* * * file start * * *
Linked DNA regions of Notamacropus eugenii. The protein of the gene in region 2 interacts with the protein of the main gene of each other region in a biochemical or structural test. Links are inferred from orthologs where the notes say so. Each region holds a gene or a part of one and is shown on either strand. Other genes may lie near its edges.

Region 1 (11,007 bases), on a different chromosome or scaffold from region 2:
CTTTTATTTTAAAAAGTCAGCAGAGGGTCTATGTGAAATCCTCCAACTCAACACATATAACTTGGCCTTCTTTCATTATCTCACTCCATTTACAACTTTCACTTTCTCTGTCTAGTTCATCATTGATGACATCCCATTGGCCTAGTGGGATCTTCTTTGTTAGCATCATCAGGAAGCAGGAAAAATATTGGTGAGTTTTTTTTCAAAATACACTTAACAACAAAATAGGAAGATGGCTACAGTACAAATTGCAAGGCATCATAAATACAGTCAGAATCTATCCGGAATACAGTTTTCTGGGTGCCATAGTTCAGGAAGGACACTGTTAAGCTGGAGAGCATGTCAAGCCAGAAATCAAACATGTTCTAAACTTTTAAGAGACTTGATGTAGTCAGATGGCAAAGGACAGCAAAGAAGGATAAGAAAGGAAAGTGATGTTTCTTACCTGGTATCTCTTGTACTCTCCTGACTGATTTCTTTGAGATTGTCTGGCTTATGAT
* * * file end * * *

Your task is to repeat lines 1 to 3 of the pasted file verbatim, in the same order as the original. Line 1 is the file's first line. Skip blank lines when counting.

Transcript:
Linked DNA regions of Notamacropus eugenii. The protein of the gene in region 2 interacts with the protein of the main gene of each other region in a biochemical or structural test. Links are inferred from orthologs where the notes say so. Each region holds a gene or a part of one and is shown on either strand. Other genes may lie near its edges.

Region 1 (11,007 bases), on a different chromosome or scaffold from region 2:
CTTTTATTTTAAAAAGTCAGCAGAGGGTCTATGTGAAATCCTCCAACTCAACACATATAACTTGGCCTTCTTTCATTATCTCACTCCATTTACAACTTTCACTTTCTCTGTCTAGTTCATCATTGATGACATCCCATTGGCCTAGTGGGATCTTCTTTGTTAGCATCATCAGGAAGCAGGAAAAATATTGGTGAGTTTTTTTTCAAAATACACTTAACAACAAAATAGGAAGATGGCTACAGTACAAATTGCAAGGCATCATAAATACAGTCAGAATCTATCCGGAATACAGTTTTCTGGGTGCCATAGTTCAGGAAGGACACTGTTAAGCTGGAGAGCATGTCAAGCCAGAAATCAAACATGTTCTAAACTTTTAAGAGACTTGATGTAGTCAGATGGCAAAGGACAGCAAAGAAGGATAAGAAAGGAAAGTGATGTTTCTTACCTGGTATCTCTTGTACTCTCCTGACTGATTTCTTTGAGATTGTCTGGCTTATGAT